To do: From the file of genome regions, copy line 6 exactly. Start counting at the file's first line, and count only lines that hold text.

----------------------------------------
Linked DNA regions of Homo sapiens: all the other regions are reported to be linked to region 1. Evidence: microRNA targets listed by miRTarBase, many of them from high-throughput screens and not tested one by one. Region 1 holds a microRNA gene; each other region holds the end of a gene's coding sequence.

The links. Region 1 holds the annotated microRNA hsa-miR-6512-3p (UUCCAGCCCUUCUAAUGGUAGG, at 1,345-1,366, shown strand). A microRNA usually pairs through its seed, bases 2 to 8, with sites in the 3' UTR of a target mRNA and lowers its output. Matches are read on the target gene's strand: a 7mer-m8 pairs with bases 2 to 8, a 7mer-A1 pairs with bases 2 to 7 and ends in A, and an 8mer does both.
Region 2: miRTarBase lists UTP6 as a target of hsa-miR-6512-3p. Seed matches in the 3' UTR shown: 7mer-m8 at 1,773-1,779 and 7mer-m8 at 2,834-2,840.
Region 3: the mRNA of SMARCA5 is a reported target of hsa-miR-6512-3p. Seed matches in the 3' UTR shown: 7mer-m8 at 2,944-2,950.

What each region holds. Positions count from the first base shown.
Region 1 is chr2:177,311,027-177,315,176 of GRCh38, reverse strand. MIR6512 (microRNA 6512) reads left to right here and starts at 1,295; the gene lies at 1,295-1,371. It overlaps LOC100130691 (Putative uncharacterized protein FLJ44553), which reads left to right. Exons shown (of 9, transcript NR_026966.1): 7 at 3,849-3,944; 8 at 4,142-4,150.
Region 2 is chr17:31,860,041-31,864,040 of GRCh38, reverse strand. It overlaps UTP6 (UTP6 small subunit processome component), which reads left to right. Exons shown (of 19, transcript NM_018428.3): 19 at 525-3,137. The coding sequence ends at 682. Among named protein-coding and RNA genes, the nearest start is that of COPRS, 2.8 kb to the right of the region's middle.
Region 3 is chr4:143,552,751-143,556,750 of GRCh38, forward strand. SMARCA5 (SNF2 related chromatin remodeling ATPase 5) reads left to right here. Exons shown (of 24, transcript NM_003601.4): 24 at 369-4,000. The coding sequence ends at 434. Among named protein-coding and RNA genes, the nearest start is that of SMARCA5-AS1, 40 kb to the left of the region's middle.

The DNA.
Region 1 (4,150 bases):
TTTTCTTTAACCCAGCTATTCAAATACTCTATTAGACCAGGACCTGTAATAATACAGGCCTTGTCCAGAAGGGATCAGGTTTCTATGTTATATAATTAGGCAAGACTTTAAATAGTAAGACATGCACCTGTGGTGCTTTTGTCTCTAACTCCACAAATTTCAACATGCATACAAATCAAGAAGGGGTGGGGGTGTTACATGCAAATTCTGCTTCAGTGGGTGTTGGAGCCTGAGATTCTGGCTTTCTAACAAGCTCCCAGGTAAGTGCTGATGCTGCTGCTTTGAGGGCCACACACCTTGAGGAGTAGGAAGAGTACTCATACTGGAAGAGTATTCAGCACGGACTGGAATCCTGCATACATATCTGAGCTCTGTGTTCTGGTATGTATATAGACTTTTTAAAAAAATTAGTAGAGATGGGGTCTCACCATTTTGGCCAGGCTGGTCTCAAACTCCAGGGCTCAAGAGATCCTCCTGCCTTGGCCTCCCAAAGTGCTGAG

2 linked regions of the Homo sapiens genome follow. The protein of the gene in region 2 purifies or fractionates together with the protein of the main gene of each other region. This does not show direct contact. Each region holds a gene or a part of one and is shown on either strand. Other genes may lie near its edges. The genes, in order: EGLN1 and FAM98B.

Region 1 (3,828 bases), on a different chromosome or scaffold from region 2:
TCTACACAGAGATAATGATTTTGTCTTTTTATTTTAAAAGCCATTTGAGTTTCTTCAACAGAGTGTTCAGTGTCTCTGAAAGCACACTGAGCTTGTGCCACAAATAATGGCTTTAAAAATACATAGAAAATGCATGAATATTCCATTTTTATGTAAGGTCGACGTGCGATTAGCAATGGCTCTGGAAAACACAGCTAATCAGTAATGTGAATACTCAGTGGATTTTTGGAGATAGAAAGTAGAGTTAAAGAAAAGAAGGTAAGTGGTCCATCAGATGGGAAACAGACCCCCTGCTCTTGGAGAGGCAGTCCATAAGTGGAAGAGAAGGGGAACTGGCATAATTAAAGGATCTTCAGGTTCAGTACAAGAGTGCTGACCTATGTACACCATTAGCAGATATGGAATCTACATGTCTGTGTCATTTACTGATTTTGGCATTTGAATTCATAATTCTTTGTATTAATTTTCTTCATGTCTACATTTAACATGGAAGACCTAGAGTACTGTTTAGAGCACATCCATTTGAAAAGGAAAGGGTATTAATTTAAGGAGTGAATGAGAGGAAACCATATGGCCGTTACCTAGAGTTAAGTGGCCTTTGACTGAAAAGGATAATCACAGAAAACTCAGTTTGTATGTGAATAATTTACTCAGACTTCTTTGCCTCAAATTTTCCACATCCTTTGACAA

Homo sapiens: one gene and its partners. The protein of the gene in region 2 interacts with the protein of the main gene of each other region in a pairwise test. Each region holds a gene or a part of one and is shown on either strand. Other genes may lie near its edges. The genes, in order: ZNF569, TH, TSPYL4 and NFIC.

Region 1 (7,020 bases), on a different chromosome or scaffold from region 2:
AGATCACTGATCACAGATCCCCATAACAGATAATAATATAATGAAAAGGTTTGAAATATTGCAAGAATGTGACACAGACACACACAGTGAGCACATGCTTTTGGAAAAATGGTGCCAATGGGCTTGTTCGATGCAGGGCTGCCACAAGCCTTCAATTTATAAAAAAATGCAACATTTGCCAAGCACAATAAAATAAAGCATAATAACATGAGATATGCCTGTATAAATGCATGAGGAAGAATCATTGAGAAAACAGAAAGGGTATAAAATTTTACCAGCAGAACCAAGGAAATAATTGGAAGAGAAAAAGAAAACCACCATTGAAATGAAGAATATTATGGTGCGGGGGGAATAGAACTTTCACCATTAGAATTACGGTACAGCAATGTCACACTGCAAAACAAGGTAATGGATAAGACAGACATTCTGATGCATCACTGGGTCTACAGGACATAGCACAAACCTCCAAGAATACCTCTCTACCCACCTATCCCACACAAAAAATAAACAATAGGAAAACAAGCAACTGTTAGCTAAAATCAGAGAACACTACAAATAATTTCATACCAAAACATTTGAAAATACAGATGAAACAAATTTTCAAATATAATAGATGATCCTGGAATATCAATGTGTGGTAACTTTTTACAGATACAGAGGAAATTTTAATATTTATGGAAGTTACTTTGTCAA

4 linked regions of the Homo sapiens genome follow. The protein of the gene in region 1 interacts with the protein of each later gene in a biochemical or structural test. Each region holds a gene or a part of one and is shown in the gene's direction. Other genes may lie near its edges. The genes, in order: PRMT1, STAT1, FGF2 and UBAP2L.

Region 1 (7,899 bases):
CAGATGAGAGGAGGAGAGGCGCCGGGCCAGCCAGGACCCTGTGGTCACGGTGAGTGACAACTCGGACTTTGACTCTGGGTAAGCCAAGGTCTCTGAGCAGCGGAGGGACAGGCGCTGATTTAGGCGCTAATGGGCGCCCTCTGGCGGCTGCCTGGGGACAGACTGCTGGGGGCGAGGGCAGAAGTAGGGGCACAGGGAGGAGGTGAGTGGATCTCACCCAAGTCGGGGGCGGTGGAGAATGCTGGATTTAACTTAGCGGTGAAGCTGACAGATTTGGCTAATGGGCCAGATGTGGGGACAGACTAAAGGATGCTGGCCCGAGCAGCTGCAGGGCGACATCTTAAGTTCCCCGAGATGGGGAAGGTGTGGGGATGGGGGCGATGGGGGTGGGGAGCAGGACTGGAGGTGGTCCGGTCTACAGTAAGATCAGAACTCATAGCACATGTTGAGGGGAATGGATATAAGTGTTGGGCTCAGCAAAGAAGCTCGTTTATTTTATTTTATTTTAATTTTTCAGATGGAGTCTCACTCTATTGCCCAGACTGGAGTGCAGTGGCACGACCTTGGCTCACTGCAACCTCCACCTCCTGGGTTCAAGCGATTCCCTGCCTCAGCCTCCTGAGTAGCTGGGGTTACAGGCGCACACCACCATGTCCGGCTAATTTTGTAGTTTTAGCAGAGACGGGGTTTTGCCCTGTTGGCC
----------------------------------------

Region 1 is chr2:177,311,027-177,315,176 of GRCh38, reverse strand. MIR6512 (microRNA 6512) reads left to right here and starts at 1,295; the gene lies at 1,295-1,371. It overlaps LOC100130691 (Putative uncharacterized protein FLJ44553), which reads left to right. Exons shown (of 9, transcript NR_026966.1): 7 at 3,849-3,944; 8 at 4,142-4,150.